On 23 June the UK will hold a referendum on whether to remain a member of the EU. This piece discusses evidence on the economics of Britain’s EU membership drawn from a recent conference.
The first session was a lively debate between two former senior government ministers. Sir Vince Cable, former Secretary of State for Business, Innovation and Skills in the coalition government, argued that access to the EU’s single market has tangible benefits for the UK.
If the UK leaves it would be difficult to have the same clarity of access or to pursue a distinct de-regulatory agenda as this is driven by domestic priorities. Lord Lamont, Chancellor of the Exchequer from 1991 to 1993 and responsible for the UK’s opt-out from the single currency, was more sceptical. If the UK votes to leave the EU there would be at least two years to negotiate new arrangements while still a member and it would be in everyone’s interest to reach a free trade agreement. For Lord Lamont the referendum is primarily about the UK’s future in an increasingly integrated EU. Watch Cable and Lamont here.
The first panel considered what ‘ever-closer union’ (in the Treaty of Rome, 1957) meant for the UK within the EU. Enrico Spolaore (Tufts University) argued that because there is little support for deep integration, it can only be achieved in stages by a ‘chain reaction’ process. Each stage creates new challenges and expectations of more to follow. But each stage also comes at a higher cost because of heterogeneity between nations. The referendum is manifestation of this process. Nauro Campos (Brunel University) showed how the UK already resembles part of an ‘ever-closer union’ as output per head and economic cycles have converged.
Deeper integration is consistent with higher productivity. Anatole Kaletsky (INET) argued that ‘ever-closer union’ has benefitted the UK. Services industries have increasing access to the single market and there is no comparable agreement outside the EU. In his view, losing access to the single market would be an egregious act of self-harm. Watch Kaletsky here.
The second panel looked at the impact of leaving the EU on the City. Gerard Lyons (Office of the Mayor of London) argued that the City has little to fear. While the UK is by far the largest net exporter of financial services more than two-thirds come from outside the EU. He suggested that the concerns expressed by many City firms reflect a short term cost from possible loss of market access and underestimates the importance of competing outside of the EU. Karl Whelan (University College Dublin) questioned whether large non-EU financial institutions would keep their European headquarters in London if the UK were to leave the EU.
Moreover, it would be necessary to transcribe an enormous amount of regulation into UK law and that the UK would have no influence on future regulations. Paul de Grauwe (LSE) and Karl Whelan noted that there are doubts about the ‘Anglo Saxon’ model of finance within the corridors of EU institutions which may have an influence on regulation if the UK were to leave the EU. Watch Whelan here.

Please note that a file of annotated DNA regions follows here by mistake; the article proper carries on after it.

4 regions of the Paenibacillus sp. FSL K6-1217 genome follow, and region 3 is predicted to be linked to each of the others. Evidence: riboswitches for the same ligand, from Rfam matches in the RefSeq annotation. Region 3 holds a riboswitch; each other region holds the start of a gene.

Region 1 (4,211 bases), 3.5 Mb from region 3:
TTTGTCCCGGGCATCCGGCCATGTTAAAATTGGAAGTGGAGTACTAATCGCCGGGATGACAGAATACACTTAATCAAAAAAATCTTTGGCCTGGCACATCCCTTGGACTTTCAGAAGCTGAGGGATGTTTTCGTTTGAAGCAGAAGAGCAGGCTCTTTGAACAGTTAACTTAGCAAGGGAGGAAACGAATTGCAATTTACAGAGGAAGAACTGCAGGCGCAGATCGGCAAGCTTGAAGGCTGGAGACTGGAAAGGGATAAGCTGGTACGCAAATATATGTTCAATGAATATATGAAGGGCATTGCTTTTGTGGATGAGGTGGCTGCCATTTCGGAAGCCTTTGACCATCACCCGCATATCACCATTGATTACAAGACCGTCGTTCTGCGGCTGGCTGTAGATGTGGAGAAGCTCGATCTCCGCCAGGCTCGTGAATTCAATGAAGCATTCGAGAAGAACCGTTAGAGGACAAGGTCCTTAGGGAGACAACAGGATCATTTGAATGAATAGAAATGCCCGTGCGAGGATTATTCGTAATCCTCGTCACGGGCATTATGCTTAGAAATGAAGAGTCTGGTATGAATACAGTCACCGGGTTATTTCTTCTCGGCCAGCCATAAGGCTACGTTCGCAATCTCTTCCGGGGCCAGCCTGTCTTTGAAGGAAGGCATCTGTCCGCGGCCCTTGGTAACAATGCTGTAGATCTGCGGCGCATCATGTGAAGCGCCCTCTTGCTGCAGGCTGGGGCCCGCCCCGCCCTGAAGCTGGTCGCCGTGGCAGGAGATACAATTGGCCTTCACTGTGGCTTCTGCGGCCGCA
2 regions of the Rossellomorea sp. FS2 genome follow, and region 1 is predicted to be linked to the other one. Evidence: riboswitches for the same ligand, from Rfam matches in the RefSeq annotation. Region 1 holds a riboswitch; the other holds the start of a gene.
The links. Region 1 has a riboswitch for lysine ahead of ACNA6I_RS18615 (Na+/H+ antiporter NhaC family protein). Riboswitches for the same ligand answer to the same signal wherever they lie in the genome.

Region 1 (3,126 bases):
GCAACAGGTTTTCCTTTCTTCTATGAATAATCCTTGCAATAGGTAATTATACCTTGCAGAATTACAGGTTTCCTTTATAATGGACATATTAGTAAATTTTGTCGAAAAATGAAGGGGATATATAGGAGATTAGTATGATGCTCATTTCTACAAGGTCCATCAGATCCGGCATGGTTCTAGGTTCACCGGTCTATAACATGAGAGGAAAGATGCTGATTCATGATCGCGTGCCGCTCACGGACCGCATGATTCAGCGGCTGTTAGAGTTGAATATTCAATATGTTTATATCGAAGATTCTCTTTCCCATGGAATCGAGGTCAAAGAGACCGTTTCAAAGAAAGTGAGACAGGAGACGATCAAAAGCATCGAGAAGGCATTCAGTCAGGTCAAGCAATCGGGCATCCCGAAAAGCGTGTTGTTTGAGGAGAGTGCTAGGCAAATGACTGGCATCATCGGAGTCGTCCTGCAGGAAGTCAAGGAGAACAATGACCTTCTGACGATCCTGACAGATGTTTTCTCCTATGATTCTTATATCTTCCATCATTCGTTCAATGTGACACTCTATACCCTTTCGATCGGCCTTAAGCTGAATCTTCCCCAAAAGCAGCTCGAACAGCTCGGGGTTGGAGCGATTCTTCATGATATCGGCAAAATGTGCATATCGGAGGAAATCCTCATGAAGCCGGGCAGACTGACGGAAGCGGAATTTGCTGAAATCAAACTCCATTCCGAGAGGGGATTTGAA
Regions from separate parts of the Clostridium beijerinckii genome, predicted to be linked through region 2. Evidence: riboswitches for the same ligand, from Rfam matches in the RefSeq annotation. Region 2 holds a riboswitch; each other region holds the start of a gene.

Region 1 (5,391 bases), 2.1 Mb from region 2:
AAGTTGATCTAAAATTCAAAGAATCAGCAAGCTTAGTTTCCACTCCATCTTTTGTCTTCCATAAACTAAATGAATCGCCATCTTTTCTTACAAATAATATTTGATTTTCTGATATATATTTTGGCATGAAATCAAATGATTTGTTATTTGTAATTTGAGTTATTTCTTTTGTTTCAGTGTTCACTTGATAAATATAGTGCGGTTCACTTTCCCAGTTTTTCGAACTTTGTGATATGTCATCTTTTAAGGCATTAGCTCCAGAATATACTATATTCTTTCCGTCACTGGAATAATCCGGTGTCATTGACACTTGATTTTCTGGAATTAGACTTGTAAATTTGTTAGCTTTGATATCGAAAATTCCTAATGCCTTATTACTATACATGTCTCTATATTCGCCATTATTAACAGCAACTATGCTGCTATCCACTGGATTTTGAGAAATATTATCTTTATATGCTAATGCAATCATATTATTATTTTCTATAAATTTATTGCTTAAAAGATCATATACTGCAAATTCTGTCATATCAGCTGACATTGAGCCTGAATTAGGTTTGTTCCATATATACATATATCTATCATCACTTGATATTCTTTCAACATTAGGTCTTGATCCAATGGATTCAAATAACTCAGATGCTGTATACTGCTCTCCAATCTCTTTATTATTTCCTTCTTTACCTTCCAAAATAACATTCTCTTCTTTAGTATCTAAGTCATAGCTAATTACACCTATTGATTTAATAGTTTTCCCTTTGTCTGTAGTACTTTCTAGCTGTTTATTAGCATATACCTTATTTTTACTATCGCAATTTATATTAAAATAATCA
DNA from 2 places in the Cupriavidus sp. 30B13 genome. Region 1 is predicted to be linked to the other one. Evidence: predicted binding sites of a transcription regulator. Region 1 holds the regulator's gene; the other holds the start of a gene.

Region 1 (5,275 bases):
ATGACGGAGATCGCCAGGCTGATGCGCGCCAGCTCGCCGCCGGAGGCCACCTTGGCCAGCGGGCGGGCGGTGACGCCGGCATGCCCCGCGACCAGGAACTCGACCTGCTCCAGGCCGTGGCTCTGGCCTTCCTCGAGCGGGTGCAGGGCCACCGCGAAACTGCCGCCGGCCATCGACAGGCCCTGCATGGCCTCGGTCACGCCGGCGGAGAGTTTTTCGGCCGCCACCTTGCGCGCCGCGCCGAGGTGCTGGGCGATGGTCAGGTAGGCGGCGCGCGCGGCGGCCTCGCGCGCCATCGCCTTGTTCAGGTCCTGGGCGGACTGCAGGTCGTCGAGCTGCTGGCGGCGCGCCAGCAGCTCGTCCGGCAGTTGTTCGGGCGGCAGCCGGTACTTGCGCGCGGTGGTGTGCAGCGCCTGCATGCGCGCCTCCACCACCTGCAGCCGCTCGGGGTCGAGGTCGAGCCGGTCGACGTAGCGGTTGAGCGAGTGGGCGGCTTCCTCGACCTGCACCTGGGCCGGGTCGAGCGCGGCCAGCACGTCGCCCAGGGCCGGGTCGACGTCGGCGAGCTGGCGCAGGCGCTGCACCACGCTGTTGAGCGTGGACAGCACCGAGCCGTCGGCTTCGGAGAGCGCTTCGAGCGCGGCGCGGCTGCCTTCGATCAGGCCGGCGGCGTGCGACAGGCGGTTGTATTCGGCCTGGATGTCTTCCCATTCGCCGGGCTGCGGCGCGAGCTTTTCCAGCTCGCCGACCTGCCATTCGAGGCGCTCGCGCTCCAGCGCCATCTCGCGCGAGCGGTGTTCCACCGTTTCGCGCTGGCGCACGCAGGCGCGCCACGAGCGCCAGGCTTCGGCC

The third panel looked at the UK’s contribution to the EU budget. David Phillips (Institute for Fiscal Studies) pointed out that the EU runs on a balanced budget of around 1% of GDP. Other than agriculture and regional development, the EU is quite limited in what it can spend on. The UK’s net contribution is £9.8bn or 0.6% of GDP (£8.4bn including payments from the EU to the private sector) which compares to the national deficit of £103bn in 2014. John Springford (Centre for European Reform) pointed out that if the UK leaves the EU the more access to the single market that can be negotiated, the greater the contribution to the EU budget. Sascha Becker (Warwick University) looked at the effectiveness of structural funds for regional development which account for more than one third of the EU budget. On average, spending lead to higher output, although the multiplier was approximately one. Areas where spending is most effective is where there is already better governance and a more educated workforce.
The final panel considered the impact of EU membership on the UK’s economic performance. A lively discussion followed. Nick Crafts (Warwick University) began with a retrospective, noting that in 1973 the UK transitioned from a protectionist to a more liberal trading regime leading to a 10% improvement in productivity. The type of trade agreements the UK would reach outside of the EU are most important. He judged that the risks outweigh the potential gains.
Patrick Minford (Cardiff University) pointed out that if the UK leaves the EU it could again transition to a more liberal trade environment. He estimated that if the UK adopts a free trade regime then real GDP would be 4% higher. Martin Wolf (Financial Times) pointed out that there was no constituency for a free trade utopia either within the UK or with our trading partners and that the possible gains were exaggerated anyway. In his view the referendum is already creating damaging uncertainty. Watch Crafts here.
The conference was supported by the Economic and Social Research Council’s ‘The UK in a Changing Europe’ and the Centre for Competitive Advantage in a Global Economy (CAGE) at Warwick University.
The views expressed in this analysis post are those of the authors and not necessarily those of the UK in a Changing Europe initiative.